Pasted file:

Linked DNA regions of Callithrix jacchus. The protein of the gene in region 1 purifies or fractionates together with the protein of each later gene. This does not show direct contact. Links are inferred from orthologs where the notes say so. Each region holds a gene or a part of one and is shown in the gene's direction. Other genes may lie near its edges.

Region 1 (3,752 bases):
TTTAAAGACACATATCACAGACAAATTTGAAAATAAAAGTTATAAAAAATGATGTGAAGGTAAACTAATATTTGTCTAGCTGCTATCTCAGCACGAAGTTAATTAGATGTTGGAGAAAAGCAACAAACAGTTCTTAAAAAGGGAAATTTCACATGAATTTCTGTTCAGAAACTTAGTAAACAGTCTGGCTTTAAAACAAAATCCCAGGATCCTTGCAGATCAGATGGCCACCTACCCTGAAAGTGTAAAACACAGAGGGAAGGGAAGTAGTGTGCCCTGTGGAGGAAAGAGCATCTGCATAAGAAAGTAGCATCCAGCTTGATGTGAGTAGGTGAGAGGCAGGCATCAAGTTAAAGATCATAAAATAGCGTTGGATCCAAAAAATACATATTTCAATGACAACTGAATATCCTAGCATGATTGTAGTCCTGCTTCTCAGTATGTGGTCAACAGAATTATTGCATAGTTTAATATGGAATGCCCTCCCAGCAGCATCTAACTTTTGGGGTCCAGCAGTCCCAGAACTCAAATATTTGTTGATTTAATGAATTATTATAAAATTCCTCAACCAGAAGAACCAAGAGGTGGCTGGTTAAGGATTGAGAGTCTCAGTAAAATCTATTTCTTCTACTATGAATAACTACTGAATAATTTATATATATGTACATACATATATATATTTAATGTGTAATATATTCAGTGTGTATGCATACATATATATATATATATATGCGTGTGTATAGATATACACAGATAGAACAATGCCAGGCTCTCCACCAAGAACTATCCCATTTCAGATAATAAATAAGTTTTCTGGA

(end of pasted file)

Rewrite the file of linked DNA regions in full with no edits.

Linked DNA regions of Callithrix jacchus. The protein of the gene in region 1 purifies or fractionates together with the protein of each later gene. This does not show direct contact. Links are inferred from orthologs where the notes say so. Each region holds a gene or a part of one and is shown in the gene's direction. Other genes may lie near its edges.

Region 1 (3,752 bases):
TTTAAAGACACATATCACAGACAAATTTGAAAATAAAAGTTATAAAAAATGATGTGAAGGTAAACTAATATTTGTCTAGCTGCTATCTCAGCACGAAGTTAATTAGATGTTGGAGAAAAGCAACAAACAGTTCTTAAAAAGGGAAATTTCACATGAATTTCTGTTCAGAAACTTAGTAAACAGTCTGGCTTTAAAACAAAATCCCAGGATCCTTGCAGATCAGATGGCCACCTACCCTGAAAGTGTAAAACACAGAGGGAAGGGAAGTAGTGTGCCCTGTGGAGGAAAGAGCATCTGCATAAGAAAGTAGCATCCAGCTTGATGTGAGTAGGTGAGAGGCAGGCATCAAGTTAAAGATCATAAAATAGCGTTGGATCCAAAAAATACATATTTCAATGACAACTGAATATCCTAGCATGATTGTAGTCCTGCTTCTCAGTATGTGGTCAACAGAATTATTGCATAGTTTAATATGGAATGCCCTCCCAGCAGCATCTAACTTTTGGGGTCCAGCAGTCCCAGAACTCAAATATTTGTTGATTTAATGAATTATTATAAAATTCCTCAACCAGAAGAACCAAGAGGTGGCTGGTTAAGGATTGAGAGTCTCAGTAAAATCTATTTCTTCTACTATGAATAACTACTGAATAATTTATATATATGTACATACATATATATATTTAATGTGTAATATATTCAGTGTGTATGCATACATATATATATATATATATGCGTGTGTATAGATATACACAGATAGAACAATGCCAGGCTCTCCACCAAGAACTATCCCATTTCAGATAATAAATAAGTTTTCTGGA